The reputation of Japanese car manufacturers for reliability is as strong as ever, according to the results of the latest What Car? survey.
The study of more than 14,000 vehicles aged 0-3 years revealed that, of the 10 most reliable brands, an impressive six were Japanese brands, with Lexus at the top.
In five out of 10 vehicle segments, the most reliable cars were also manufactured by Japanese brands.
The Toyota Aygo, Honda Jazz and Lexus CT200h topped the city car, small car and family car categories respectively – and all were reported to be fault-free by owners. The only other car to achieve this was the Audi A3 saloon.
Mitsubishi’s Outlander topped the large SUV class for dependability, while the Nissan Leaf is the most reliable way to travel using electricity with a 93.9% reliability rating.
German models proved to be the biggest challengers to the Japanese, with the Volkswagen Tiguan diesel, Audi A3 saloon and Audi A3 Cabriolet all taking gold in their respective categories.
Most reliable cars by category:
|Category||Make/Model||Year||Reliability rating (%)|
|City cars||Toyota Aygo||2014-present||100.0%|
|Small cars||Honda Jazz||2015-present||100.0%|
|Family cars||Lexus CT200h||2011-present||100.0%|
|Small SUVs||Volkswagen Tiguan (diesel)||2016-present||96.3%|
|Large SUVs||Mitsubishi Outlander||2012-present||91.2%|
|Executive cars||Audi A3 Saloon (petrol)||2013-present||100.0%|
|Luxury cars||Mercedes-Benz S-Class saloon diesel||2013-2017||93.2%|
|Coupes and convertibles||Audi A3 Cabriolet (petrol)||2014-2016||92.5%|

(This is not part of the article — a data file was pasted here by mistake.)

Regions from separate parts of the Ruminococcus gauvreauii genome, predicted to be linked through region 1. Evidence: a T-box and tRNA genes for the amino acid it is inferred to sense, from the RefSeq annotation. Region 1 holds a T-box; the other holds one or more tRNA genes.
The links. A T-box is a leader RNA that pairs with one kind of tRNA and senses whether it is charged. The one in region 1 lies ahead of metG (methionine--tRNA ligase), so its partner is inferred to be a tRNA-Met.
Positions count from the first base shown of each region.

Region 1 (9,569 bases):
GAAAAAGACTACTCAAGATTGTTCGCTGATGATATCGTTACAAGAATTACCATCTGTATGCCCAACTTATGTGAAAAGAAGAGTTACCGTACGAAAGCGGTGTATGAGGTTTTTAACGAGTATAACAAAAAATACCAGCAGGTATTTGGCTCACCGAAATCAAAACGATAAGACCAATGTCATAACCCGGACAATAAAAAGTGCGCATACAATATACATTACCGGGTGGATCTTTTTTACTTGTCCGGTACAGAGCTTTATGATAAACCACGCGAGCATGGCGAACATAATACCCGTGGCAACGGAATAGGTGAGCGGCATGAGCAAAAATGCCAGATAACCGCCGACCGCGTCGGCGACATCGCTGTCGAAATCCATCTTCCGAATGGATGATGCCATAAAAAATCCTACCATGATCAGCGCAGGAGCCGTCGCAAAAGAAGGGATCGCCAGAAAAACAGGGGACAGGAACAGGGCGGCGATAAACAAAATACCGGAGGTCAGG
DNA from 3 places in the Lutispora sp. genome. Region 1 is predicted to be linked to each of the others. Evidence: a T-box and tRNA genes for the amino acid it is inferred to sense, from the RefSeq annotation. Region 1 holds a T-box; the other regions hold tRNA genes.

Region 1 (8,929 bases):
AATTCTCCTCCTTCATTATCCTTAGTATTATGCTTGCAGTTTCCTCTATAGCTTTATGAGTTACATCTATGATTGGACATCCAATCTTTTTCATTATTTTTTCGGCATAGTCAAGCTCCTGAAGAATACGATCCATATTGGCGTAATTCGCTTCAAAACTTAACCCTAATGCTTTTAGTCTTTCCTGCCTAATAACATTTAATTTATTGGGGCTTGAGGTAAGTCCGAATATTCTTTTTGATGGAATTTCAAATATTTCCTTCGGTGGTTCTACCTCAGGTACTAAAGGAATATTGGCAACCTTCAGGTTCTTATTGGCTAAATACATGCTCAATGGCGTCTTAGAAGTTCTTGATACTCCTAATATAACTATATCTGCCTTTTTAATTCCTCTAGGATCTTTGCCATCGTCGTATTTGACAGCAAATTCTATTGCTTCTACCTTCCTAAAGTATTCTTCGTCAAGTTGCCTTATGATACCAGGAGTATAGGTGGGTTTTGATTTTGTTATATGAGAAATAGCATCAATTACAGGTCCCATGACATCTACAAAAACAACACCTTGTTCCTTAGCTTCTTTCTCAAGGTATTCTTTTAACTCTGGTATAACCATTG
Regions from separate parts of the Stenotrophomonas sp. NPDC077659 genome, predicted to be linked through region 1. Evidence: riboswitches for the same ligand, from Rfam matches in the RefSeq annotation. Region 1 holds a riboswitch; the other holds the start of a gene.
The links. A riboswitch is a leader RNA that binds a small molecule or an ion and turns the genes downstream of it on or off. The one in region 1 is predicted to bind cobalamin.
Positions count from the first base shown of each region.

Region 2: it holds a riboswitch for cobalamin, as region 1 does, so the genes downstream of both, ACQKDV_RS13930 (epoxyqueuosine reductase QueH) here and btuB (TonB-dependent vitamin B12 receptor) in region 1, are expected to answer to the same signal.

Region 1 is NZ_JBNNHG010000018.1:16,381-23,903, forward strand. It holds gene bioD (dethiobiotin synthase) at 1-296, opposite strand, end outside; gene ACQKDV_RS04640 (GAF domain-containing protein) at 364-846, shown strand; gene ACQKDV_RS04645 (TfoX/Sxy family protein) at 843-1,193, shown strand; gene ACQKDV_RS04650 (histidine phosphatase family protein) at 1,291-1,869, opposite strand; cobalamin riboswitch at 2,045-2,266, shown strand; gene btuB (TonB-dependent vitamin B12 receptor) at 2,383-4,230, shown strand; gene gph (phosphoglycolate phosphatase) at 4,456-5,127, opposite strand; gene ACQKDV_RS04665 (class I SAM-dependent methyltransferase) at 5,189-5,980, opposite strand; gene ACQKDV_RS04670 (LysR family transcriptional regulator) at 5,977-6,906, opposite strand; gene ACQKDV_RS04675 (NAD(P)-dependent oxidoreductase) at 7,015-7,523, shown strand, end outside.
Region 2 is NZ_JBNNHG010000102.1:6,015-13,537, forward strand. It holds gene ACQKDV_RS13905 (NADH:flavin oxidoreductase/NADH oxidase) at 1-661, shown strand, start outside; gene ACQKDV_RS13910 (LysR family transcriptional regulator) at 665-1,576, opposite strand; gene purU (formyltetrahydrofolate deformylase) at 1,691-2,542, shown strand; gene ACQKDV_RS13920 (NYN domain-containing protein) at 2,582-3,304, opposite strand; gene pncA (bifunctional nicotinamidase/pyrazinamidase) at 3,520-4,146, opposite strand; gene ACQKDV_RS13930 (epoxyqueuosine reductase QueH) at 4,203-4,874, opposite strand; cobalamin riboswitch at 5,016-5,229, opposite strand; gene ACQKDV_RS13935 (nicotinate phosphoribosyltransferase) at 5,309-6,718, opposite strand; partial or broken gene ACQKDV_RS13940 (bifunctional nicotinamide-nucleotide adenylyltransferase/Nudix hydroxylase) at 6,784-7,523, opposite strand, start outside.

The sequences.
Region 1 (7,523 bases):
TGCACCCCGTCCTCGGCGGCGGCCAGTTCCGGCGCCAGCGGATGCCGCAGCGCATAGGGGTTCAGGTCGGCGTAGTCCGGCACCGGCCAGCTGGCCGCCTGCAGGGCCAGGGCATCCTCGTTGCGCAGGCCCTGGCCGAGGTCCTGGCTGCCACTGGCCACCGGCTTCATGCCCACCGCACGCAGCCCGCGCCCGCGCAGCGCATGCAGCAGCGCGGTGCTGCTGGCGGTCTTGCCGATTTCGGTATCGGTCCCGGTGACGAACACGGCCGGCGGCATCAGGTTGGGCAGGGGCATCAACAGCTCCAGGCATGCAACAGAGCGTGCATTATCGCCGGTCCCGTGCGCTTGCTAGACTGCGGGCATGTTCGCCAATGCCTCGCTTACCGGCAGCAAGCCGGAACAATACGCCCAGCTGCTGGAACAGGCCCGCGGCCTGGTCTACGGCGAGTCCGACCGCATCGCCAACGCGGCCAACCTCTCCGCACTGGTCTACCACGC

|Electric vehicles||Nissan Leaf||2011-present||93.9%|
Owners of 0-3 year-old cars were asked to report on faults which occurred in the last 12 months, classified into 14 categories: battery, bodywork, brakes, engine, engine electrics, exhaust, exterior lights, fuel system, gearbox/clutch, interior trim, non-engine electrics, steering, suspension and other.
Overall, 30% of the 14,208 participants revealed they had experienced a fault with their car in the last 12 months.
“Japanese brands continue to lead by example when it comes to reliability; the breadth of vehicles with near-faultless scores highlights the engineering prowess of Far Eastern manufacturers,” said Steve Huntingford, editor at What Car?
“It is also encouraging to see that German car manufacturers are backing up their reputation for quality with strong reliability scores.
“It goes to show that the old adage that cars are getting more complicated and harder to fix needn’t be an anxiety – as long as consumers choose the most reliable model they’ll be able to enjoy the benefits of the latest technology without the fear of their car letting them down.”